Two more recent studies show the possible use of chemicals as wireworm baits or to enhance the attractiveness of existing baits. Cherry and Bhadha (2019) showed that in free choice tests M. communis wireworms were attracted to low ethanol concentrations in soil. Cooper et al. (2019) in free choice tests also showed that M. communis wireworms were attracted to carbon dioxide at a specific concentration, but not other concentrations. It is usually thought that carbon dioxide is a general attractant for many soil insects who use it to find host plants through root respiration giving off carbon dioxide.


Cherry R. 1993. "Baits for Sampling Wirewoms (Coleoptera: Elateridae) in Organic Soils (Histosols) of Southern Florida." Journal of Agricultural Entomology 10:185–188.

Cherry R. and J. Alvarez. 1995. "Effect of Time of Bait Exposure on Number of Wireworms (Coleoptera:Elateridae) Found at Baits." Florida Entomologist 78:549–553.

Cherry R., G. Powell, and M. Ulloa. 1993. "Reduced Soil Insecticide Use in Sugarcane Planted after Rice." Sugar y Azucar 88:37–38.

Cherry, R., P. Grose, and E. Barbieri. 2013. "Validation of a sequential sampling plan for wireworms (Coleoptera: Elateridae) at sugarcane planting." J. Pest Sci. 86: 29–32.

Cherry, R. and J. Bhadha. 2019. "Response of sugarcane wireworms (Coleoptera: Elateridae) and white grubs (Coleoptera: Scarabaeidae) to ethanol in soil." J. Entomol. Sci. 54: 54–60.

Cooper, J., R. Cherry, and S. Daroub. 2019. "Attraction of the corn wireworm Melanotus communis (Coleoptera: Elateridae) to Carbon Dioxide." J. Agric. and Urban Entomol. Accepted for publication in 2019.

Hall D. G., R. H. Cherry, R. S. Lentini, and R. A. Gilbert. (2002). Wireworms in Florida Sugarcane. SC013. Gainesville: University of Florida Institute of Food and Agricultural Sciences.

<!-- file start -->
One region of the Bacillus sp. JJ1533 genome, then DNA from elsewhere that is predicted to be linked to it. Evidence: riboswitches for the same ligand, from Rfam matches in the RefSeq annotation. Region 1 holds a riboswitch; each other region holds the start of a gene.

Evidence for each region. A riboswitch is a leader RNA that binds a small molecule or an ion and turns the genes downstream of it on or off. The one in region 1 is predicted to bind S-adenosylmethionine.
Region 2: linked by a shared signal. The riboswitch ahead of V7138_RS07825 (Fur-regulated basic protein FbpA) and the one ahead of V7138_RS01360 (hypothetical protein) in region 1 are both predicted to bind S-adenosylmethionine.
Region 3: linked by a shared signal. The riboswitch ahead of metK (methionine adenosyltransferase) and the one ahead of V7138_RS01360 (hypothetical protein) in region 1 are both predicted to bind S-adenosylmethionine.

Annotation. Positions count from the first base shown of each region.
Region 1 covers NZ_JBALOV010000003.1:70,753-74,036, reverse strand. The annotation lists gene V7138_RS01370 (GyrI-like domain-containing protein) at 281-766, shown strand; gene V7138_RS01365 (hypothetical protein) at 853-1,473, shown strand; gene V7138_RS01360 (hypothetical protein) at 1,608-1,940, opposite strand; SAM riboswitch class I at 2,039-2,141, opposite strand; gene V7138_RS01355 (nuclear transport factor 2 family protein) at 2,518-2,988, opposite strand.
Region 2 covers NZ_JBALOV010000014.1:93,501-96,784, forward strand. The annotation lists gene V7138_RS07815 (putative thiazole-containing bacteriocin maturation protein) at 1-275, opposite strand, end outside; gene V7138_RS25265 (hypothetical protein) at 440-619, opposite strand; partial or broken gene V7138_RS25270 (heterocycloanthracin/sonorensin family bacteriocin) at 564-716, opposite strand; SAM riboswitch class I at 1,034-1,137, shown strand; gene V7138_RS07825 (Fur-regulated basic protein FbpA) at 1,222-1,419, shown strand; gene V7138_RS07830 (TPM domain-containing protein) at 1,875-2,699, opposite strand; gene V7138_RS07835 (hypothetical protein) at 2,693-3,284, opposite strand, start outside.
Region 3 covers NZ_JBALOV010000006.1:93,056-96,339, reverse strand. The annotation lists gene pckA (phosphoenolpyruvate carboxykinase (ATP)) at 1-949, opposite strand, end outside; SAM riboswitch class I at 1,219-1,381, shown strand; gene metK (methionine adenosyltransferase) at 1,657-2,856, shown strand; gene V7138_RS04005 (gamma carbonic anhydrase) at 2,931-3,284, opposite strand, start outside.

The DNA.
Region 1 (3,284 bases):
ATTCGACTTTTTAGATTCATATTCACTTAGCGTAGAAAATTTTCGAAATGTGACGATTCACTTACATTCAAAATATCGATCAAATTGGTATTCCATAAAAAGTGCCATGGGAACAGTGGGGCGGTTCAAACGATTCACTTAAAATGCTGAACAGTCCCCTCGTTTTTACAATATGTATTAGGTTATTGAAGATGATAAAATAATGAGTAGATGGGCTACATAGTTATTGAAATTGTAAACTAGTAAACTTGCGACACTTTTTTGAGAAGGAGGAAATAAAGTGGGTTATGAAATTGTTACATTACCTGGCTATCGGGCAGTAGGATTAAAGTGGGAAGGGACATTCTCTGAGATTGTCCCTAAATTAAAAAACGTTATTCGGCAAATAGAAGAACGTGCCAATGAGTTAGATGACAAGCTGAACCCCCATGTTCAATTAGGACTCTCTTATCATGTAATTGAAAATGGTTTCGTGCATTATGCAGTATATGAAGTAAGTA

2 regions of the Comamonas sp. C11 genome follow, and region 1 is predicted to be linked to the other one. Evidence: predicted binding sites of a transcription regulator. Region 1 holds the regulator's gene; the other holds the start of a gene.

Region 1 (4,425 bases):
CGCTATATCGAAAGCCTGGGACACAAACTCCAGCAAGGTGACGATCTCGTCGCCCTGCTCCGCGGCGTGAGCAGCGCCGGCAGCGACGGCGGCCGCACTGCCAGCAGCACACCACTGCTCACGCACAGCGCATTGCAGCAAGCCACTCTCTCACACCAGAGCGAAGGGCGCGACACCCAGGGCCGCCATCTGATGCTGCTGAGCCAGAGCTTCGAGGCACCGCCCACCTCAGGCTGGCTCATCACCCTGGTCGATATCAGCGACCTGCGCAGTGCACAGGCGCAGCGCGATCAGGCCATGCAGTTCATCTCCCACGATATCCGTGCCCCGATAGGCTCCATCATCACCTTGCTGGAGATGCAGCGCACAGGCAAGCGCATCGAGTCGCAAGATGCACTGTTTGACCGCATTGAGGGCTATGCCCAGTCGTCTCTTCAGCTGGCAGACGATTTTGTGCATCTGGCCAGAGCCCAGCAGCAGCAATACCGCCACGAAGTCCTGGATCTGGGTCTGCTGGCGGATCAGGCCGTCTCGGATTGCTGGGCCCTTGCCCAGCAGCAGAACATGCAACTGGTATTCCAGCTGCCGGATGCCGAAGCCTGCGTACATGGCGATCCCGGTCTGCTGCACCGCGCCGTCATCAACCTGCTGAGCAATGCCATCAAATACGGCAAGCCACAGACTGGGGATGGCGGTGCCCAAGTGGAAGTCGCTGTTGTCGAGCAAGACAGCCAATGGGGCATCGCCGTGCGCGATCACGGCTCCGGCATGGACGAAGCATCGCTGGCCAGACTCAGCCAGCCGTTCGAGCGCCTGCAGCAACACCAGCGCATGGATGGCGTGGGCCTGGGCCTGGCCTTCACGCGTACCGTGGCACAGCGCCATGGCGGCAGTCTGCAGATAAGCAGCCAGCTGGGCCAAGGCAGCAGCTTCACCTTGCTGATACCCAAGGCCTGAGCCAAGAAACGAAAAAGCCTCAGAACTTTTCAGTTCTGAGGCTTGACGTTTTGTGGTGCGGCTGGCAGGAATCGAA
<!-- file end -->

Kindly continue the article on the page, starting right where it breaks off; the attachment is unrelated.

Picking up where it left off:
Riley T. J. and A. J. Keaster. 1979. "Wireworms Associated with Corn: Identification of Larvae of Nine Species of Melanotus from the North Central States." Annals of the Entomological Society of America 72:408–414.

SAS Language. 1990. Version 6, First Edition. Cary, NC: SAS Institute Inc.


1. This document is SC078, one of a series of the Entomology and Nematology Department, UF/IFAS Extension. Original publication date August 2006. Revised May 2019. Visit the EDIS website at for the currently supported version of this publication. It is mainly based on Cherry and Alvarez (1995). This fact sheet is also part of the Florida Sugarcane Handbook, an electronic publication of the Agronomy Department. For more information, contact the editor of the Sugarcane Handbook.
2. Ronald Cherry, professor, Entomology and Nematology Department; UF/IFAS Extension, Gainesville, FL 32611.

The use of trade names in this publication is solely for the purpose of providing specific information. UF/IFAS does not guarantee or warranty the products named, and references to them in this publication does not signify our approval to the exclusion of other products of suitable composition. Use pesticides safely. Read and follow directions on the manufacturer's label.

Publication #SC078

Date: 5/15/2019

    Fact Sheet


    • Ronald Cherry